“Members of our LMU family are persons for and with others; affiliating them with terrorists violates their dignity, along with what has made and continues to make America great,” stated Loyola Marymount University President Timothy Law Snyder.

Loyola University Chicago President Jo Ann Rooney issued the following words to the university community, responding to the fear and uncertainty expressed by many: “I want you to know that the University continues to advocate on a multitude of fronts, including local, regional, and national levels. Our focus is on ensuring the protection and dignity of all of the members of our community and society. For those feeling frightened or vulnerable in light of recent events, I hope to offer some solace as you do not stand alone in facing the future. Loyola University Chicago stands with you in solidarity and with moral clarity. We will never stop advocating to fashion a peaceful and just society that our faith calls us to build.”

Kevin Wm. Wildes, S.J., president of Loyola University New Orleans in a statement offered affirmation of Jesuit, Catholic values in relation to acceptance of refugees, and offered words of prayer: “Give comfort to the more than 30,000 people worldwide who are forcibly displaced from their homes every day because of violence that is an affront to you. And heal the wounds of national, racial, and religious division so that we may always choose compassion over fear, hospitality over indifference, and human dignity over political expedience.”

“We are steadfast in our commitment to serve all as a welcoming learning community that is open to people from a wide variety of backgrounds, perspectives and national origins,” stated Marquette University President Michael R. Lovell. “Let’s remember the larger American story. We are a nation of immigrants.”

In statement from Rockhurst University President Rev. Thomas B Curran, S.J., the words of Pope Francis were quoted in relation to U.S. Immigration Policy: “Remember that authentic hospitality is a profound gospel value that nurtures love and is our greatest security against hateful acts of terrorism.”

In a statement emailed to the university community, Saint Peter’s University President Dr. Eugene Cornacchia stated the following: “We are a nation of immigrants. My father was an immigrant. I am the grandson of immigrants. My mother-in-law was an immigrant. In my time teaching at Saint Peter’s University I have taught students from a wide variety of faith traditions and nationalities. They have greatly enriched the classroom experience for everyone and have also contributed to a richer social and cultural environment on campus, and in our nation and world. I am a better teacher, administrator, father and grandfather – a better human being – because I have come to know people of many different backgrounds.”

“This executive order lies in sharp contrast to our mission to care for the most marginalized among us, and to cultivate the cross-cultural understanding that is necessary to address the tremendous problems facing our divided world,” explained Fr. Michael E. Engh, S.J., president of Santa Clara University. “The actions of the White House have caused fear and anxiety among many of our international students, and we are committed to caring for them so they may continue their studies and pursue their dreams.”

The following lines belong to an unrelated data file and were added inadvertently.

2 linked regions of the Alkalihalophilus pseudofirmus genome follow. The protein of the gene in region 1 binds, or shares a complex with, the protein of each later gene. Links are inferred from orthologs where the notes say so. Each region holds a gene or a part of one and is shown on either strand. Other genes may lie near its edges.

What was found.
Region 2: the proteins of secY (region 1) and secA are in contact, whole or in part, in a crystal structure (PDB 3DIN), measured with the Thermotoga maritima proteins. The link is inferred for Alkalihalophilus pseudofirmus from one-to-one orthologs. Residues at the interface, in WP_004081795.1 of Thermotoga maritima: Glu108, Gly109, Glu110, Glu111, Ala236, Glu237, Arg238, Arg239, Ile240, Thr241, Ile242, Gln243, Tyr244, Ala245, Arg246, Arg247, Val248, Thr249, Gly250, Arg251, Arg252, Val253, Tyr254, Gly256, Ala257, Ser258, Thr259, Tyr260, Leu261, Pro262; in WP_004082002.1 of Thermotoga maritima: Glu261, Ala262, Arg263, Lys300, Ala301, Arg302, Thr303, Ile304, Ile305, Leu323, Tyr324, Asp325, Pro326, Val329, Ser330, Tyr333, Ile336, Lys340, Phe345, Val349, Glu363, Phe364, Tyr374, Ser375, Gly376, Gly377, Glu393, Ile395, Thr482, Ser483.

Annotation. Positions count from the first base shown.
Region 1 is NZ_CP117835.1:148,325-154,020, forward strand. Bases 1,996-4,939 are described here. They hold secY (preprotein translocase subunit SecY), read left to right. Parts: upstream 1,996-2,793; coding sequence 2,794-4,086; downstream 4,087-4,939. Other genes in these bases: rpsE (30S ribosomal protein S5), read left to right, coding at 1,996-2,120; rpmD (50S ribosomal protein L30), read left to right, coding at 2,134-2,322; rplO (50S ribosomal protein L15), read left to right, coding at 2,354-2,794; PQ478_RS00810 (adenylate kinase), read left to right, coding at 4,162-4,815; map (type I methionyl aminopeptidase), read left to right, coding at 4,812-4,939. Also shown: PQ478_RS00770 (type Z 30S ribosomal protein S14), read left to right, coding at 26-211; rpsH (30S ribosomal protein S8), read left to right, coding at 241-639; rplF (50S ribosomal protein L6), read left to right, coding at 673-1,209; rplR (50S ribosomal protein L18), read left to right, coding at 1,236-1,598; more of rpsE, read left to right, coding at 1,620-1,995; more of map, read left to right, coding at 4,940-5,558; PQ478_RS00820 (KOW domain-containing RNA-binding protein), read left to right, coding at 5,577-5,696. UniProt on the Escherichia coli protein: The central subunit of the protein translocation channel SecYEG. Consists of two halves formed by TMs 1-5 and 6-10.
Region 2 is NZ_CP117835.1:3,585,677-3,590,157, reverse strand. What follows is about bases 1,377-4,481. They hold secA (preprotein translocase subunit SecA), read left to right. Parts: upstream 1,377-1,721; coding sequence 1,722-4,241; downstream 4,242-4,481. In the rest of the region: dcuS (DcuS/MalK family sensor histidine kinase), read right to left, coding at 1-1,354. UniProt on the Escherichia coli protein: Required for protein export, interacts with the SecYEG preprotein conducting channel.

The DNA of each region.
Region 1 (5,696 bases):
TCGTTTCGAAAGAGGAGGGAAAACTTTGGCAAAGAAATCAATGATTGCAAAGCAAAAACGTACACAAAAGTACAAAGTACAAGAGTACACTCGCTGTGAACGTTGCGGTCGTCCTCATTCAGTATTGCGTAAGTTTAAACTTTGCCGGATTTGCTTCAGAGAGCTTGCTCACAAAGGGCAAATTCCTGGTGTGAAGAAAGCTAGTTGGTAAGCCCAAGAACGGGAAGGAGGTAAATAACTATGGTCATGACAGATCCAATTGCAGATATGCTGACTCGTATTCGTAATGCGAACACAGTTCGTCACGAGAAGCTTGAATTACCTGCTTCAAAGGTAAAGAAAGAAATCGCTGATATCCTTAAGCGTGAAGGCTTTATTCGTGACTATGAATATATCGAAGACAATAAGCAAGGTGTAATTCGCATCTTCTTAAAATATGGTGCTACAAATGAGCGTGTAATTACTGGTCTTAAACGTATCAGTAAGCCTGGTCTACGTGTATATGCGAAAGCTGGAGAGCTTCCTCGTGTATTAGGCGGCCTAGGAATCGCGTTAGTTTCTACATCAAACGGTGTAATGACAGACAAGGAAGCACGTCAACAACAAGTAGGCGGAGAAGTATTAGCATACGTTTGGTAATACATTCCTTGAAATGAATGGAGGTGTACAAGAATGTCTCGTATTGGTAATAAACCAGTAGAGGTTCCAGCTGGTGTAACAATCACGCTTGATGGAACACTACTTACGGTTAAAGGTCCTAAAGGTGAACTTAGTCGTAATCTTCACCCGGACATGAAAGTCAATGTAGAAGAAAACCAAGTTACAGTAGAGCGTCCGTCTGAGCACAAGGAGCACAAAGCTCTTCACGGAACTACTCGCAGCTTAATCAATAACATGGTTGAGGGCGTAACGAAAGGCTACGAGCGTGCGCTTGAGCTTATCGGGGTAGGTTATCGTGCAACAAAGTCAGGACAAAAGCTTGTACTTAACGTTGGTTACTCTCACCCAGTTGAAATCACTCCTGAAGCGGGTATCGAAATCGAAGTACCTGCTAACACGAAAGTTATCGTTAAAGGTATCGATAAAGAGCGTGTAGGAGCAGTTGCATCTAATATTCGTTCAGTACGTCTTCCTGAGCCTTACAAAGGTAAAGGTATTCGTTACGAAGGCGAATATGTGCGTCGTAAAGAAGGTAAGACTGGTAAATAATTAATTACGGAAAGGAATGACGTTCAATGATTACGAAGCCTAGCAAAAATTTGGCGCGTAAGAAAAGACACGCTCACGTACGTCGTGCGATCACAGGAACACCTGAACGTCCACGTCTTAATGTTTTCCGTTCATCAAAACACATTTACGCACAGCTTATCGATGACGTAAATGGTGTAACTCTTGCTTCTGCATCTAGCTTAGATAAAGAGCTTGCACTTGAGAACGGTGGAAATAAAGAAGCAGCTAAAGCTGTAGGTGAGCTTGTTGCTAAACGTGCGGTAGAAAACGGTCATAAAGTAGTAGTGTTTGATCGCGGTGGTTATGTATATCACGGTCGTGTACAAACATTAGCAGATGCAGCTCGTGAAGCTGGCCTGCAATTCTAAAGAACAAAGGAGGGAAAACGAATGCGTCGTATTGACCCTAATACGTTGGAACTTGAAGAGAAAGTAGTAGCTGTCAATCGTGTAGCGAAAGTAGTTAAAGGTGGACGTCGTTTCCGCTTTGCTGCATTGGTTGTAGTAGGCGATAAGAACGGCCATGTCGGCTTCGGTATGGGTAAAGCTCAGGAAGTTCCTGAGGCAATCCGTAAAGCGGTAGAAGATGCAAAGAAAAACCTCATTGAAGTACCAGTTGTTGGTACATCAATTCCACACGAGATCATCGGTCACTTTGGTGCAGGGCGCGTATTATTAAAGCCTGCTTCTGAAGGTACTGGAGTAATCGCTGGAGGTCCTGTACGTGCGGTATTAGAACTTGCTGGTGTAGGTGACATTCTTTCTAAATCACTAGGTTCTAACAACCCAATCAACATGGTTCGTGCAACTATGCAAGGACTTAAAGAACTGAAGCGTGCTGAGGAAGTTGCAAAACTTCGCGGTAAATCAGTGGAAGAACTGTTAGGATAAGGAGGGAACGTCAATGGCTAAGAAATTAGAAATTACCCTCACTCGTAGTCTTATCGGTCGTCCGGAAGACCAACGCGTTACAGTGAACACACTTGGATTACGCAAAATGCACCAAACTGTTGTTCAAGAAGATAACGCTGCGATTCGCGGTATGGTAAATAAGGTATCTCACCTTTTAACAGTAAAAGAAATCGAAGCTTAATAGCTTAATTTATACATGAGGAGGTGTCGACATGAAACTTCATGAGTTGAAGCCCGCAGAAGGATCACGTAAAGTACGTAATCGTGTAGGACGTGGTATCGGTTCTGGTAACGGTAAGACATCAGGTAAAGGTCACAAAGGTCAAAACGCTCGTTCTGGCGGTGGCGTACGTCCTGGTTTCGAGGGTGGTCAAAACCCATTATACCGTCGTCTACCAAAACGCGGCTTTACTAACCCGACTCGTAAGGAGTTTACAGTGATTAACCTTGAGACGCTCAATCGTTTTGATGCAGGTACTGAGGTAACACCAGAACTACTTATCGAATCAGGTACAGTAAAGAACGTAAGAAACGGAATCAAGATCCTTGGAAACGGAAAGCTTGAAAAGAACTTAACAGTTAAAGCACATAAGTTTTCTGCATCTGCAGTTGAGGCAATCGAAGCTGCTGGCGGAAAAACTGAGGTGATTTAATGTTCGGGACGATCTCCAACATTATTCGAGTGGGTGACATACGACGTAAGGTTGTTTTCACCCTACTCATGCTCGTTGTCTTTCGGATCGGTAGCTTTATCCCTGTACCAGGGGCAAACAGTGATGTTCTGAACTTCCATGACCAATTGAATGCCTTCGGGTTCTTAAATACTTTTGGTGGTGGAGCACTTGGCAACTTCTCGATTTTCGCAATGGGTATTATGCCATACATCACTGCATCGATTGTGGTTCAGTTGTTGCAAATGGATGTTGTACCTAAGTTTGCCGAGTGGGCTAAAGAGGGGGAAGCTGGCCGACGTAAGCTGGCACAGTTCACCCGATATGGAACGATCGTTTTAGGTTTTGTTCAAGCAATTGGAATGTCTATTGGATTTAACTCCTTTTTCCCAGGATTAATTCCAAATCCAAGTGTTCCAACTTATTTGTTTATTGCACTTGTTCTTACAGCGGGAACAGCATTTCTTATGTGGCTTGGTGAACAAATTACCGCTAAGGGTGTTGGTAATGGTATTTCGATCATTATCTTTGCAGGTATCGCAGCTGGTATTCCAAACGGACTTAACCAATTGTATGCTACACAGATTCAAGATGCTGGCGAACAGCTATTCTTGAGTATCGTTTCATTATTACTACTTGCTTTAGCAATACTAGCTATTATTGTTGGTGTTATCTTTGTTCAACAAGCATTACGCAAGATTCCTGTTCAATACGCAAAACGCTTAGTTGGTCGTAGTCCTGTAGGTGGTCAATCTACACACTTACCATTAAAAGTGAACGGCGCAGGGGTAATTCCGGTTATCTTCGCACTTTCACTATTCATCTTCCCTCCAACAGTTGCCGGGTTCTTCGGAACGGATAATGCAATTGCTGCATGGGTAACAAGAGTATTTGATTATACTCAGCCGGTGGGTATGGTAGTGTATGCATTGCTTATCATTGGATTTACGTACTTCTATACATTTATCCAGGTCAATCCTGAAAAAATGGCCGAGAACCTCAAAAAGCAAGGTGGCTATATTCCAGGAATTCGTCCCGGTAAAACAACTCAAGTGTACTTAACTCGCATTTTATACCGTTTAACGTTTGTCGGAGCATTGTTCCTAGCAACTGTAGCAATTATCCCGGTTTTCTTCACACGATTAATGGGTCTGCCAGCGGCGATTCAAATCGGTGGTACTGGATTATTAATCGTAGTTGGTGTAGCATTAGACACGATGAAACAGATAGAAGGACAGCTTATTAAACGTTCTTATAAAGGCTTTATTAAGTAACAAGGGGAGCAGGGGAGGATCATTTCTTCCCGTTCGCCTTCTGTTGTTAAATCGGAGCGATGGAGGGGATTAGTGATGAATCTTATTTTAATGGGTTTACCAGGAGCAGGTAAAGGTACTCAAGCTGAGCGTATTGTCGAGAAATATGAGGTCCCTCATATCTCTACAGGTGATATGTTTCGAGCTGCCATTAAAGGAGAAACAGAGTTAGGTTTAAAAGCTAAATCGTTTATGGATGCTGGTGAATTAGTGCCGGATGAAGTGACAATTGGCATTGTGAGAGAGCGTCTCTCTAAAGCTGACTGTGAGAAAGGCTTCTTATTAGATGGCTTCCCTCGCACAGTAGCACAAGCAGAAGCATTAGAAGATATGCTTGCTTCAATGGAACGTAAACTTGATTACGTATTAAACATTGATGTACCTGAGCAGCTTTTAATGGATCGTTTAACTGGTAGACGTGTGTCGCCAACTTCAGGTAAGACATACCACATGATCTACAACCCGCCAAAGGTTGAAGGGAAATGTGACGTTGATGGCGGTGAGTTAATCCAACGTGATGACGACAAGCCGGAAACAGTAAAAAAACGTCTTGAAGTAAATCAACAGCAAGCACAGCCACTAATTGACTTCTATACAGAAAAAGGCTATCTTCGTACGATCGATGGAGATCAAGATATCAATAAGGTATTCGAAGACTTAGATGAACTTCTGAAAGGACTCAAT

Donald Heller, Provost and Vice President of Academic Affairs at the University of San Francisco, strongly asserted in a statement to the campus community: “You are not alone. Yet the uncertainty of what lies ahead makes us all anxious and fearful. We are fortunate at USF and in the city of San Francisco that resources are available to assist, advise, and counsel. Neither is USF alone. We have joined with Jesuit institutions and academic associations nationally and internationally to build strength and advocacy.”

A statement from University of Scranton President Kevin P. Quinn, S.J. affirmed Jesuit and Catholic solidarity with immigrants and refugees, and asserted that “welcoming neighbors from distant shores aligns with our American ideals and is a bedrock of our history in Northeastern Pennsylvania as well.”

“Xavier prepares students for a world that is increasingly diverse, complex and interdependent,” stated Xavier University President Fr. Mike Graham, S.J.  “Furthermore, our Jesuit tradition compels us to be people for and with others. Driven by these commitments, I want to be clear that Xavier will remain steadfastly committed to being a diverse and inclusive community. All are welcome here regardless of faith, national origin or immigration status.”

These statements by Jesuit college and university leaders come less than two months after twenty-seven Association of Jesuit Colleges and Universities presidents signed a statement in support of undocumented students and called for the Deferred Action for Childhood Arrivals (DACA) program to be sustained in some capacity. Throughout the 2016 presidential campaign, President Trump suggested that he would end the DACA program but has not yet issued an executive order to do so. Congressional leaders have initiated a legislative response known as the BRIDGE Act which would sustain the opportunities for undocumented young people brought to the U.S. as children, offering benefits similar to those currently received by DACA recipients. The United States Conference of Catholic Bishops, Association of Jesuit Colleges and Universities, and Ignatian Solidarity Network have all publicly supported the passage of the BRIDGE Act if President Trump does take action to eliminate DACA.

Editor’s Note: This piece was originally published as part of the Ignatian Solidarity Network News From the Network series.

BY FR. RAFAEL GARCIA, S.J. | January 26, 2017

Sacred Heart Parish in El Paso, TX, because of its location and founding mission to serve impoverished immigrant persons, has long had an outward focus on social ministry.

The parish, founded in 1893, has supported initiatives to address the long list of challenges faced by the community: struggling public education, irresponsibly maintained rental housing, unemployment and low wages, vulnerability of the youth and elderly, violence in various forms, and irregular immigration status.